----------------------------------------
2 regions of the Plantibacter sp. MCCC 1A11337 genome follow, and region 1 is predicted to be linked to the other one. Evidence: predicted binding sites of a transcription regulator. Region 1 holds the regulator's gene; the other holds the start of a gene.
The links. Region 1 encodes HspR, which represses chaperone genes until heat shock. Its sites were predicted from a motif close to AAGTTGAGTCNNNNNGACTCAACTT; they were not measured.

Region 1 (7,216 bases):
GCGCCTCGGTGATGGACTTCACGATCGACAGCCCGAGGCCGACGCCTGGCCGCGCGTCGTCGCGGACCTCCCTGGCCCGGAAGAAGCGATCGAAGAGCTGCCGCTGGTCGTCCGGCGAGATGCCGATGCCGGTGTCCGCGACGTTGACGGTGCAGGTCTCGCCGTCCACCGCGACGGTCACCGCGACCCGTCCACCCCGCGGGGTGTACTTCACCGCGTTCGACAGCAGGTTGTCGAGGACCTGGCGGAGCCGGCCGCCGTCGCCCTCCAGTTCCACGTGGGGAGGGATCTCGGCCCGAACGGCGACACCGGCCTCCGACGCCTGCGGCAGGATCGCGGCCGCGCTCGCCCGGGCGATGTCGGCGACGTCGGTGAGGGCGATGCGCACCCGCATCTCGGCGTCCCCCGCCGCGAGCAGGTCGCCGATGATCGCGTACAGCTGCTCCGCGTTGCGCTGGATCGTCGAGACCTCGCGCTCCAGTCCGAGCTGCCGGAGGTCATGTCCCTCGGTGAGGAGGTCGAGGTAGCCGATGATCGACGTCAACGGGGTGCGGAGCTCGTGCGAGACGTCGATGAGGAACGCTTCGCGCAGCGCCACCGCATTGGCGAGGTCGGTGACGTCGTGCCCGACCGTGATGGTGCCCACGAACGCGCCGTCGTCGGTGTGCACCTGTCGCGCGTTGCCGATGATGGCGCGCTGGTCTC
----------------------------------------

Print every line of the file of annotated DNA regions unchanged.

2 regions of the Plantibacter sp. MCCC 1A11337 genome follow, and region 1 is predicted to be linked to the other one. Evidence: predicted binding sites of a transcription regulator. Region 1 holds the regulator's gene; the other holds the start of a gene.
The links. Region 1 encodes HspR, which represses chaperone genes until heat shock. Its sites were predicted from a motif close to AAGTTGAGTCNNNNNGACTCAACTT; they were not measured.

Region 1 (7,216 bases):
GCGCCTCGGTGATGGACTTCACGATCGACAGCCCGAGGCCGACGCCTGGCCGCGCGTCGTCGCGGACCTCCCTGGCCCGGAAGAAGCGATCGAAGAGCTGCCGCTGGTCGTCCGGCGAGATGCCGATGCCGGTGTCCGCGACGTTGACGGTGCAGGTCTCGCCGTCCACCGCGACGGTCACCGCGACCCGTCCACCCCGCGGGGTGTACTTCACCGCGTTCGACAGCAGGTTGTCGAGGACCTGGCGGAGCCGGCCGCCGTCGCCCTCCAGTTCCACGTGGGGAGGGATCTCGGCCCGAACGGCGACACCGGCCTCCGACGCCTGCGGCAGGATCGCGGCCGCGCTCGCCCGGGCGATGTCGGCGACGTCGGTGAGGGCGATGCGCACCCGCATCTCGGCGTCCCCCGCCGCGAGCAGGTCGCCGATGATCGCGTACAGCTGCTCCGCGTTGCGCTGGATCGTCGAGACCTCGCGCTCCAGTCCGAGCTGCCGGAGGTCATGTCCCTCGGTGAGGAGGTCGAGGTAGCCGATGATCGACGTCAACGGGGTGCGGAGCTCGTGCGAGACGTCGATGAGGAACGCTTCGCGCAGCGCCACCGCATTGGCGAGGTCGGTGACGTCGTGCCCGACCGTGATGGTGCCCACGAACGCGCCGTCGTCGGTGTGCACCTGTCGCGCGTTGCCGATGATGGCGCGCTGGTCTC